A newly discovered inheritance is discovered too late. A creditor untimely learns of his debtor’s death. The estate has gone through administration and the property divvied out. But you’ve got a claim. Can a court reopen an estate to re-divide the property and include your claim? Maybe. A late claimant to an estate faces various hurdles, including legal deadlines to claims (the statutes of limitations and repose); property sales to unfamiliar people; and legal burdens to show evidence excusing an absence during initial estate administration. This article provides a primer to these hurdles on your road to reopening an estate or defending a late claim to an estate. If you have any questions on estate and property disputes, please contact Bernhard Law Firm, www.bernhardlawfirm.com, firstname.lastname@example.org, 786-871-3349.
Really, Really Old Claims – The Statute of Repose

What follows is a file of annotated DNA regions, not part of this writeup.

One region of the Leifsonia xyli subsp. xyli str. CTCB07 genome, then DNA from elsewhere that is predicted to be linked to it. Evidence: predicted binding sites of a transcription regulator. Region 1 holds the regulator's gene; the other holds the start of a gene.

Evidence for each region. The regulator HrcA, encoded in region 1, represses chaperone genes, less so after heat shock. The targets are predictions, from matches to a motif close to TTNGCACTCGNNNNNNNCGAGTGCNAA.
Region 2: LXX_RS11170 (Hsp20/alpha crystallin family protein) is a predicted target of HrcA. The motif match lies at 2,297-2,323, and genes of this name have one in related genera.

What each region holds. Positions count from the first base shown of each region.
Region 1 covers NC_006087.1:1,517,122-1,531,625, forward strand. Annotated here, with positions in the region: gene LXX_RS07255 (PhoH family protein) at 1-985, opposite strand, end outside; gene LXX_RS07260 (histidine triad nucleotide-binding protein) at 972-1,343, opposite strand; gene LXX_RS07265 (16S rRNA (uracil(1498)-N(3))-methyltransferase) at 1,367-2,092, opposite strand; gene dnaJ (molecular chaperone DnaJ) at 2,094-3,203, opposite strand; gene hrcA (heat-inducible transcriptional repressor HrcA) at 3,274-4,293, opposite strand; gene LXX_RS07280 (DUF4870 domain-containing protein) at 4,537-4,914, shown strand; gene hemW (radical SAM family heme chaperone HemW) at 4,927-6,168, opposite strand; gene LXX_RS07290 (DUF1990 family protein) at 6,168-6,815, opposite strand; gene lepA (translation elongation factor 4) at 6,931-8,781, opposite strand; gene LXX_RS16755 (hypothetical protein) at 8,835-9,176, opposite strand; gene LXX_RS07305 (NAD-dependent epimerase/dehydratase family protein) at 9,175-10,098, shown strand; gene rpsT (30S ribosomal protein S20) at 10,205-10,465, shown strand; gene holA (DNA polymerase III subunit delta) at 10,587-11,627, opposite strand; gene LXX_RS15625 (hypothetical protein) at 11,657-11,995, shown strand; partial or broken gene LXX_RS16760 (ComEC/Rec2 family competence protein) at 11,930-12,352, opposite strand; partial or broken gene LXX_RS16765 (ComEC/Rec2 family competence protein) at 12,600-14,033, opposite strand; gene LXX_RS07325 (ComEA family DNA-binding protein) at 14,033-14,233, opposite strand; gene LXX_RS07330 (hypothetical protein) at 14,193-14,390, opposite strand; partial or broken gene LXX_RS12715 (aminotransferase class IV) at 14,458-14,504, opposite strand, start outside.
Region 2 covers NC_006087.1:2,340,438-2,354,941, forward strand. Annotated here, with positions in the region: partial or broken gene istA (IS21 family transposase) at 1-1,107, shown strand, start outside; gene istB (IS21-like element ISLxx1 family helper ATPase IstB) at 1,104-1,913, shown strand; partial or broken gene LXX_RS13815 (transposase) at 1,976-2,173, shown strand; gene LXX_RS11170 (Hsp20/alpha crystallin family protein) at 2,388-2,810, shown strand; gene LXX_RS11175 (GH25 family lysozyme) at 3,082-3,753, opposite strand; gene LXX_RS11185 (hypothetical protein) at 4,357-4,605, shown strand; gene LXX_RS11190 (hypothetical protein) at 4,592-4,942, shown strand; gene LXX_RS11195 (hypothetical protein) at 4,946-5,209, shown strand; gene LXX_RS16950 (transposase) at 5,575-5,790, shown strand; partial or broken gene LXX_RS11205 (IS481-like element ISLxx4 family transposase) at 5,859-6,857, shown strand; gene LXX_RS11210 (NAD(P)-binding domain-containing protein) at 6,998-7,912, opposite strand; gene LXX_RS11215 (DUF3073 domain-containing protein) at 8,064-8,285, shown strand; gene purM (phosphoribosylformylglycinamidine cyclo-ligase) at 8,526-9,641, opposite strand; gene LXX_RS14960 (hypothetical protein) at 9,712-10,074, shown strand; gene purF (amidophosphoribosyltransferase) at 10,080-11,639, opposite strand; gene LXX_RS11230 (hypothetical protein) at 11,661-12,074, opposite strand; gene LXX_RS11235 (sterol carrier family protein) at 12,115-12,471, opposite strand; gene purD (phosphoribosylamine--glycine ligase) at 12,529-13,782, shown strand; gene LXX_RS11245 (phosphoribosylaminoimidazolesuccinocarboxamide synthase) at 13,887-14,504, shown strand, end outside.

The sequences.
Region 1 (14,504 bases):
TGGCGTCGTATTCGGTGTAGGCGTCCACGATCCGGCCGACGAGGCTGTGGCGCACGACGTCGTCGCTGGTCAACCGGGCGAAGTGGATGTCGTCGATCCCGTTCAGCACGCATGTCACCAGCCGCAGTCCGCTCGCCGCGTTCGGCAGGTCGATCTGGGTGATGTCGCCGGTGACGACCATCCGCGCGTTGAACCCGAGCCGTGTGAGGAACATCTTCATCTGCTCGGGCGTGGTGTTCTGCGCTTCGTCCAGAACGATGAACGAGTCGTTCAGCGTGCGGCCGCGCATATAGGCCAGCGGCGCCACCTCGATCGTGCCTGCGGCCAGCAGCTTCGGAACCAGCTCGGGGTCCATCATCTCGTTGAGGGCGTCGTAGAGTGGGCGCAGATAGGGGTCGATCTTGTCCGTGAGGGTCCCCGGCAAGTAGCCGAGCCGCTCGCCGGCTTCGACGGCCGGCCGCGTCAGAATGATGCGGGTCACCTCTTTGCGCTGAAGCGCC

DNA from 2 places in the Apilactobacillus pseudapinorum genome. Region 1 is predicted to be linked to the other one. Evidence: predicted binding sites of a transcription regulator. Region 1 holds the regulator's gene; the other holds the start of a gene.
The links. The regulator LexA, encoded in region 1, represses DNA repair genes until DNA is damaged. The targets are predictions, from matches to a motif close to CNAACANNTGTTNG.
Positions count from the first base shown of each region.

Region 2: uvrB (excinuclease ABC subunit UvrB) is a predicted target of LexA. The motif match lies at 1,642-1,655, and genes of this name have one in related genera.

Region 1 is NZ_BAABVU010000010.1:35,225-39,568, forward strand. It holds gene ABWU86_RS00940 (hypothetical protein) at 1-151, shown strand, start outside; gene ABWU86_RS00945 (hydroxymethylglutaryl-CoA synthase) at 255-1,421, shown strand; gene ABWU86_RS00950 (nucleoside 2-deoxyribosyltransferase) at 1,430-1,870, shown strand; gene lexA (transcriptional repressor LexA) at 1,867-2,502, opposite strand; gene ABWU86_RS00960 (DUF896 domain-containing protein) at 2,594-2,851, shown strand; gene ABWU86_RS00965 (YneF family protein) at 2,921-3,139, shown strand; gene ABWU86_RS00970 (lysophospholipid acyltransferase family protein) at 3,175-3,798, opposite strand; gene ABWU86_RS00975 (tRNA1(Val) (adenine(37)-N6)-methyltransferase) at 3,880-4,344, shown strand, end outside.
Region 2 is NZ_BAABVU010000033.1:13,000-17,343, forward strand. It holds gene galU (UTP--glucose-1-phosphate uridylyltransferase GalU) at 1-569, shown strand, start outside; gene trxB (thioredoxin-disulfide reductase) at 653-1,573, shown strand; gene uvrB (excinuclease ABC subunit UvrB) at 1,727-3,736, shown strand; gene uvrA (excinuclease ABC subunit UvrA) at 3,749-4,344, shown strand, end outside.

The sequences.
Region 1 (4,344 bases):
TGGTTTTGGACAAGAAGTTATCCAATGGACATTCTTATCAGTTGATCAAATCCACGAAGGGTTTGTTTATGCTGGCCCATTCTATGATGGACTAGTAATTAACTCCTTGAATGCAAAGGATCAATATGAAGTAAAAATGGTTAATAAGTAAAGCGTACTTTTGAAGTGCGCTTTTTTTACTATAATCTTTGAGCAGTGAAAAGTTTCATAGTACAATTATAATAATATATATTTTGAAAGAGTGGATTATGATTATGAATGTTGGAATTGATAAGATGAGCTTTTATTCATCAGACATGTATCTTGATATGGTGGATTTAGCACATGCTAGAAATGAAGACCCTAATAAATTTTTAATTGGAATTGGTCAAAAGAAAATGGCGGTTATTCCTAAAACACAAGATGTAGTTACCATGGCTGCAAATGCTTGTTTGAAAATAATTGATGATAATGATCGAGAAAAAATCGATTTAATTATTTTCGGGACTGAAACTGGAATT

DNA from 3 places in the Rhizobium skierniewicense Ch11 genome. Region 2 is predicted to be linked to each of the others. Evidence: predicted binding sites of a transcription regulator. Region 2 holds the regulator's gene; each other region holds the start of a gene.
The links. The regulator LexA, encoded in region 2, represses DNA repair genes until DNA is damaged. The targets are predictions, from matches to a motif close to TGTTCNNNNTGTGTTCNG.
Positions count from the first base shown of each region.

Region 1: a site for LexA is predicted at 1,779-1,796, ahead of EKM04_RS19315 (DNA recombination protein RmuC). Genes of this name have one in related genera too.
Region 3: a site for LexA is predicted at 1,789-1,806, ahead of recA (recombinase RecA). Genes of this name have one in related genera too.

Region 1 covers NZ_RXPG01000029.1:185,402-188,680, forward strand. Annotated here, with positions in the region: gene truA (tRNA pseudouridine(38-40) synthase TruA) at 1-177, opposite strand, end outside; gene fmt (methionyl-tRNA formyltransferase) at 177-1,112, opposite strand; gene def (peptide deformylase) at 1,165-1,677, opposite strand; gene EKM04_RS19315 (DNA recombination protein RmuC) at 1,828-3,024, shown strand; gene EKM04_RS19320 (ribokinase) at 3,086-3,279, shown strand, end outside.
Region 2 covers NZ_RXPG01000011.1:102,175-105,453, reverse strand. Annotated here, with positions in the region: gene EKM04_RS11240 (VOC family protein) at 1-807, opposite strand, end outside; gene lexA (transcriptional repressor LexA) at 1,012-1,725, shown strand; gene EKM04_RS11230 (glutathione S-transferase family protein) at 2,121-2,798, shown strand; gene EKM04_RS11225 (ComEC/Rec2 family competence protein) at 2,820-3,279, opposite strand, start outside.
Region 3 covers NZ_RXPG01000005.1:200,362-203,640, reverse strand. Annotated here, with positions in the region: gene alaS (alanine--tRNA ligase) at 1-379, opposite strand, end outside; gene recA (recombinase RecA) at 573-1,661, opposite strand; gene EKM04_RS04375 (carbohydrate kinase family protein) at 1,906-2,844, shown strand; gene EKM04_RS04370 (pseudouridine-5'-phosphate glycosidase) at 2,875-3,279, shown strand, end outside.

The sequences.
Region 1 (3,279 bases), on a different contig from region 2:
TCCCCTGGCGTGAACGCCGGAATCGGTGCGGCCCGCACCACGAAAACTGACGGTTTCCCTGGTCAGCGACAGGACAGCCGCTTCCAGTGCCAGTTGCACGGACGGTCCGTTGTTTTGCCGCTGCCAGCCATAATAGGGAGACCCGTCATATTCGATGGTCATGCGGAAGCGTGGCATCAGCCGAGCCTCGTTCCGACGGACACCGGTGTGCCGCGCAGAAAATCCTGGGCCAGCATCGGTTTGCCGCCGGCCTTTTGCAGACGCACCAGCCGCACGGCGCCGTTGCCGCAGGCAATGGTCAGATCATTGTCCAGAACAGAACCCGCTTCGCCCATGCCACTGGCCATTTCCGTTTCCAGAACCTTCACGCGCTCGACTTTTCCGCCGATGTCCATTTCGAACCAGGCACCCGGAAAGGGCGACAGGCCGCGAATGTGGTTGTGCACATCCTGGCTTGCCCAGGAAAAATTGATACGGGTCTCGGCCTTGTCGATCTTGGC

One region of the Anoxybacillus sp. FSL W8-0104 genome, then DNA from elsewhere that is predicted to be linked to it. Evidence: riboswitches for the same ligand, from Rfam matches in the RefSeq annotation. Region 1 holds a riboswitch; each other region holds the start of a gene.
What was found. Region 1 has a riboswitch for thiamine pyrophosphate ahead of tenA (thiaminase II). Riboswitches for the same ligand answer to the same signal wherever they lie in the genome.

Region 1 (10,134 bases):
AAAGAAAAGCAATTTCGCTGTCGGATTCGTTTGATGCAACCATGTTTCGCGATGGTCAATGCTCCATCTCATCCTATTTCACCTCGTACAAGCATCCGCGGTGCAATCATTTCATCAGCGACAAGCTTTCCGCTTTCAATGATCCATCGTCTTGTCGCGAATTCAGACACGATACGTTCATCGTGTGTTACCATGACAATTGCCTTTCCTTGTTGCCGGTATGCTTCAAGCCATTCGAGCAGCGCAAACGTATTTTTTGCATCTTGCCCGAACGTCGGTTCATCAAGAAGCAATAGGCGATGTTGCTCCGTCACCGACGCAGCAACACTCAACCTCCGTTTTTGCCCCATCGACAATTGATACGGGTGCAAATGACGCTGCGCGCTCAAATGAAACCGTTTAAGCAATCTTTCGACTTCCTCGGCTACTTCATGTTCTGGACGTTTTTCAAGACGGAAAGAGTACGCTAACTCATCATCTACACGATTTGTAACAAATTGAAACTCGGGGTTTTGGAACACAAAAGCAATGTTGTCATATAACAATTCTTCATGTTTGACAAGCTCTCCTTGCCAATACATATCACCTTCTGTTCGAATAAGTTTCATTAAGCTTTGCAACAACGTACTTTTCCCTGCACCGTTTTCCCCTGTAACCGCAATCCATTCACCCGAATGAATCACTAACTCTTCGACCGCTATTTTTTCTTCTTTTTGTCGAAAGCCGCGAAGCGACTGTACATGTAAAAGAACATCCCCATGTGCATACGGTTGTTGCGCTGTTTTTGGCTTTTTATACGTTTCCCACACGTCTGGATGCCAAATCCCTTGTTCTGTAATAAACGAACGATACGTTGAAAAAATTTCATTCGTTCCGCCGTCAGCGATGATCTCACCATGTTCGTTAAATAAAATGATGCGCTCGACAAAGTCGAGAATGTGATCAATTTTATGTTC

Florida Statutes § 733.702 provides a 3-month statute of limitations to present a claim or file an action on an estate, while Florida Statutes § 733.710 provides a 2-year statute of repose to any claim to an estate whatsoever. Unless the late claimant is a mortgagee or creditor who filed within 2 years of administration, there are no exceptions. § 733.710, Fla. Stat. (2016). The 2-year statute of repose automatically removes a court’s jurisdiction over an estate, bars untimely claims, and is not subject to waiver or extension in probate. May v. Illinois Nat’l Ins. Co., 771 So. 2d 1143, 1157 (Fla. 2000); Rice v. Greene, 941 So. 2d 1230 n.2 (Fla. 5th DCA 2006).